Archive for January, 2014

In another part of the Castle Museum in York, there are reconstructions of rooms illustrating how they would have looked in different periods in York’s history.

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This room reconstructs a Victorian parlour from around 1870. This was the best room in the house of a middle-class family living in the suburbs of York. Its decor and artefacts reflect comfort and prosperity in the era of industrial wealth and trade for the city.

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The council have decided that it is now safe for people to visit the Tarn again after the recent bad weather and flooding. It is still very slippery and they have posted notices warning about the dangers of being too close to the edge of the Lake.

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It was fairly quiet on my first visit of 2014 with only a few birds present. It will take a few visits to judge if the weather has affected the populations here. It was good to be able to get back and take stock of this important area in my patch.

Canada Goose

Canada Goose

Coot

Coot

Tufted Duck

Tufted Duck

However some species had already turned their minds to the coming spring. This Ring-necked Parakeet inspecting a prospective nest hole

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The female Blackcap continues to put in appearances at the feeder but it is now 6 weeks since I last saw the Male, so he may not have survived the bad weather. It is only in recent years that this warbler has begun to winter in the UK in increasing numbers and so may be more vulnerable to extremes in weather.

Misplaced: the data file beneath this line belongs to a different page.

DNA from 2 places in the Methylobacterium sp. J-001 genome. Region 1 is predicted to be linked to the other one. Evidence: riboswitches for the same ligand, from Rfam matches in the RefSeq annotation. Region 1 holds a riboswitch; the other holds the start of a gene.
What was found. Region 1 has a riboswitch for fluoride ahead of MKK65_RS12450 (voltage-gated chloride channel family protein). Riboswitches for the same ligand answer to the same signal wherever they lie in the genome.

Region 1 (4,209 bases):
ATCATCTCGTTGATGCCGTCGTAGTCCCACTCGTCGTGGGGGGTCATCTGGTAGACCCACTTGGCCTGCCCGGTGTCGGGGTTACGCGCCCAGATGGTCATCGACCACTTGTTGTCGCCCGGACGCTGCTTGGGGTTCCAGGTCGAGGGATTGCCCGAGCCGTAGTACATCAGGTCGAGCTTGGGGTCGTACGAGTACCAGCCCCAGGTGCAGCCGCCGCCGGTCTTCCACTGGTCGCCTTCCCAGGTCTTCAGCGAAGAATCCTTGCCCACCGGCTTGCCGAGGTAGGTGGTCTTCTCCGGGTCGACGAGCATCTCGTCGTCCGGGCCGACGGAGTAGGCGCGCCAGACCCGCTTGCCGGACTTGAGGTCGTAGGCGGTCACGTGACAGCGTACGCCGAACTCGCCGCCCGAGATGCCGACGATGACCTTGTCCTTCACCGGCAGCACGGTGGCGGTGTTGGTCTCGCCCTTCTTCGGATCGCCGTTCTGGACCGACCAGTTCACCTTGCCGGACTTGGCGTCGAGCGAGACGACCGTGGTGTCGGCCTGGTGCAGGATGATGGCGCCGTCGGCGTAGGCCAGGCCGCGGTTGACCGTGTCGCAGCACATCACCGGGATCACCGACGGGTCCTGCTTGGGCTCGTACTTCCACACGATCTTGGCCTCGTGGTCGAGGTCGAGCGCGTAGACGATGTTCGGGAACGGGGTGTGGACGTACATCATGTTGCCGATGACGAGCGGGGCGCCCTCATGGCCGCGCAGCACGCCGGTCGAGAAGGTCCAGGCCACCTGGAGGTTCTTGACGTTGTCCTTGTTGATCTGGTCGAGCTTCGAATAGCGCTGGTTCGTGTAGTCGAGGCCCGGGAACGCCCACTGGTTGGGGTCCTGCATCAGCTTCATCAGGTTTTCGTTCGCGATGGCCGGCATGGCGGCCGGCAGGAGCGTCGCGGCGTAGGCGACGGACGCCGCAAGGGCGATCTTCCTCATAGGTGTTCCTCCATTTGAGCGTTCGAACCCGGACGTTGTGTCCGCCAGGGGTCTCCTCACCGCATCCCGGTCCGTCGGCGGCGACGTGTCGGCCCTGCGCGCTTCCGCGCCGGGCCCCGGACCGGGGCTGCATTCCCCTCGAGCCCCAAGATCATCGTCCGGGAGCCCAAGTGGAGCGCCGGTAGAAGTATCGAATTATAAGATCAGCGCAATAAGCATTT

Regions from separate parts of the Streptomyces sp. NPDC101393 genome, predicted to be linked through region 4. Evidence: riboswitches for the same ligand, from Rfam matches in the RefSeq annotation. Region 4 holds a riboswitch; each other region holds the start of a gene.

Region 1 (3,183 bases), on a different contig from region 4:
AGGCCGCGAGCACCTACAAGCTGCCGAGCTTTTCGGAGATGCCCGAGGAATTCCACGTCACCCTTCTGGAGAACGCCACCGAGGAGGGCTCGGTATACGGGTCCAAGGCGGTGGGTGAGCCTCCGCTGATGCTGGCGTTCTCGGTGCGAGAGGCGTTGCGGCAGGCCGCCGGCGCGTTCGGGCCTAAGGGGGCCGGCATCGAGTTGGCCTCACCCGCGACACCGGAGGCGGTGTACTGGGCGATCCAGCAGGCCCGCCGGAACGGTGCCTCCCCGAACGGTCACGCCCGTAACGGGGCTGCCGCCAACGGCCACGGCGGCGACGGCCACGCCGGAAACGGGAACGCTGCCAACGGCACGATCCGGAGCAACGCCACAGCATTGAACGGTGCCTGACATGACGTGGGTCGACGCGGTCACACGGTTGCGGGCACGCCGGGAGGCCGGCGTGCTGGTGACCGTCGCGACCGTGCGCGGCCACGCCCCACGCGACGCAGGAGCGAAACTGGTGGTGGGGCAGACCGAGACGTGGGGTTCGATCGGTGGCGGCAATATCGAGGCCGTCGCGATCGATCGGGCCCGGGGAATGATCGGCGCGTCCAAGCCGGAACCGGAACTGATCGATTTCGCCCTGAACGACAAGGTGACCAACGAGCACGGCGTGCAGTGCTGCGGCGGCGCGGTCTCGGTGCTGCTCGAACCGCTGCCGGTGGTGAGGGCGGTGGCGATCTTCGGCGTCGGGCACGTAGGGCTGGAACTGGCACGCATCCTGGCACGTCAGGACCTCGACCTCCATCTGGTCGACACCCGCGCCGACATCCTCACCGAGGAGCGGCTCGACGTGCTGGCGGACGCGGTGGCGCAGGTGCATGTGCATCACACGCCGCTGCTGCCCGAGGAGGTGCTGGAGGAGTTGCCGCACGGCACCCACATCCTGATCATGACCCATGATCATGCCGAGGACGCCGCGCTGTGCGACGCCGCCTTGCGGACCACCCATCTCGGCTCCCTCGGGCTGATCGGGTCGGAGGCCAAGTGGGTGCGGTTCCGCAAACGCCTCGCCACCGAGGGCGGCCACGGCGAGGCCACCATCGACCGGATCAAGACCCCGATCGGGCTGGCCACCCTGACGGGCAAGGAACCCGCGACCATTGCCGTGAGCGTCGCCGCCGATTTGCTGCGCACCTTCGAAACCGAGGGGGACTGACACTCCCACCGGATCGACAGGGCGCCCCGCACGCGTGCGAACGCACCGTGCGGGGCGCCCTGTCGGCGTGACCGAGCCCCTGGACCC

Blackcap (Female)

Blackcap (Female)

Canada Goose [sp] (Branta canadensis)
Mallard [sp] (Anas platyrhynchos)<
Tufted Duck (Aythya fuligula)
Common Moorhen [sp] (Gallinula chloropus)
Eurasian Coot [sp] (Fulica atra)
Black-headed Gull (Chroicocephalus ridibundus)
Common Pigeon [sp] (Columba livia)
Common Wood Pigeon [sp] (Columba palumbus)
Rose-ringed Parakeet [sp] (Psittacula krameri)
Eurasian Magpie [sp] (Pica pica)
Western Jackdaw [sp] (Coloeus monedula)
Carrion Crow [sp] (Corvus corone)
Great Tit [sp] (Parus major)
Eurasian Blue Tit [sp] (Cyanistes caeruleus)
Eurasian Blackcap [sp] (Sylvia atricapilla)
European Robin [sp] (Erithacus rubecula)

Having just posted about our experiences with going to pacific Grove to see the Monarchs it was disappointing to see this news

Towheeblog

The North American monarch butterfly has reached an all-time low in population according to this year’s census in Mexico where much of the population winters.
You can guess the main causes: the usual double-whammy of human action, habitat destruction and use of toxic chemicals. It’s like a globalization of West Virginia’s approach to the environment.
There are groves in California that are used by wintering monarchs. Here’s summary of what’s happened there this year: Fremont’s population left during cold snap. The count at Pacific Grove was over 11,000.
Bring back the milkweed!

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Moon

Posted: January 29, 2014 in Astronomy